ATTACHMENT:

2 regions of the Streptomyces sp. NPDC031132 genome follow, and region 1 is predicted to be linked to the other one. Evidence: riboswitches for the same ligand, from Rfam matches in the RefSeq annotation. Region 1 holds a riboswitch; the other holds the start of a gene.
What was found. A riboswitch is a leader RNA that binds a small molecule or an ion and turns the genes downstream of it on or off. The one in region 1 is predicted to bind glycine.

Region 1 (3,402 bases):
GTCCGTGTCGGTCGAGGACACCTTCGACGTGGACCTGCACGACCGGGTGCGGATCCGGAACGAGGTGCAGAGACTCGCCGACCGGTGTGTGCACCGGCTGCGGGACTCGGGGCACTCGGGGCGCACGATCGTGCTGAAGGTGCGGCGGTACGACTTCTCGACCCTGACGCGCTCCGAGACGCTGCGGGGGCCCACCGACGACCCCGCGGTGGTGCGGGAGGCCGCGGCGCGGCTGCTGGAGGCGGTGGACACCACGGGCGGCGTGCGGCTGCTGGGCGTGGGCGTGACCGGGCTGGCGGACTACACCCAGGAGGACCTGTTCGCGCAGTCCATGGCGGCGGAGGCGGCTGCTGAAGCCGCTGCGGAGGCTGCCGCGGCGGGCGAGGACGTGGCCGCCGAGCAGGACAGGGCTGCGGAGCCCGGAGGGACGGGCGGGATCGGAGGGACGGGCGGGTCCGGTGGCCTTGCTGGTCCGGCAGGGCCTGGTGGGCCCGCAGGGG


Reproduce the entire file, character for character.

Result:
2 regions of the Streptomyces sp. NPDC031132 genome follow, and region 1 is predicted to be linked to the other one. Evidence: riboswitches for the same ligand, from Rfam matches in the RefSeq annotation. Region 1 holds a riboswitch; the other holds the start of a gene.
What was found. A riboswitch is a leader RNA that binds a small molecule or an ion and turns the genes downstream of it on or off. The one in region 1 is predicted to bind glycine.

Region 1 (3,402 bases):
GTCCGTGTCGGTCGAGGACACCTTCGACGTGGACCTGCACGACCGGGTGCGGATCCGGAACGAGGTGCAGAGACTCGCCGACCGGTGTGTGCACCGGCTGCGGGACTCGGGGCACTCGGGGCGCACGATCGTGCTGAAGGTGCGGCGGTACGACTTCTCGACCCTGACGCGCTCCGAGACGCTGCGGGGGCCCACCGACGACCCCGCGGTGGTGCGGGAGGCCGCGGCGCGGCTGCTGGAGGCGGTGGACACCACGGGCGGCGTGCGGCTGCTGGGCGTGGGCGTGACCGGGCTGGCGGACTACACCCAGGAGGACCTGTTCGCGCAGTCCATGGCGGCGGAGGCGGCTGCTGAAGCCGCTGCGGAGGCTGCCGCGGCGGGCGAGGACGTGGCCGCCGAGCAGGACAGGGCTGCGGAGCCCGGAGGGACGGGCGGGATCGGAGGGACGGGCGGGTCCGGTGGCCTTGCTGGTCCGGCAGGGCCTGGTGGGCCCGCAGGGG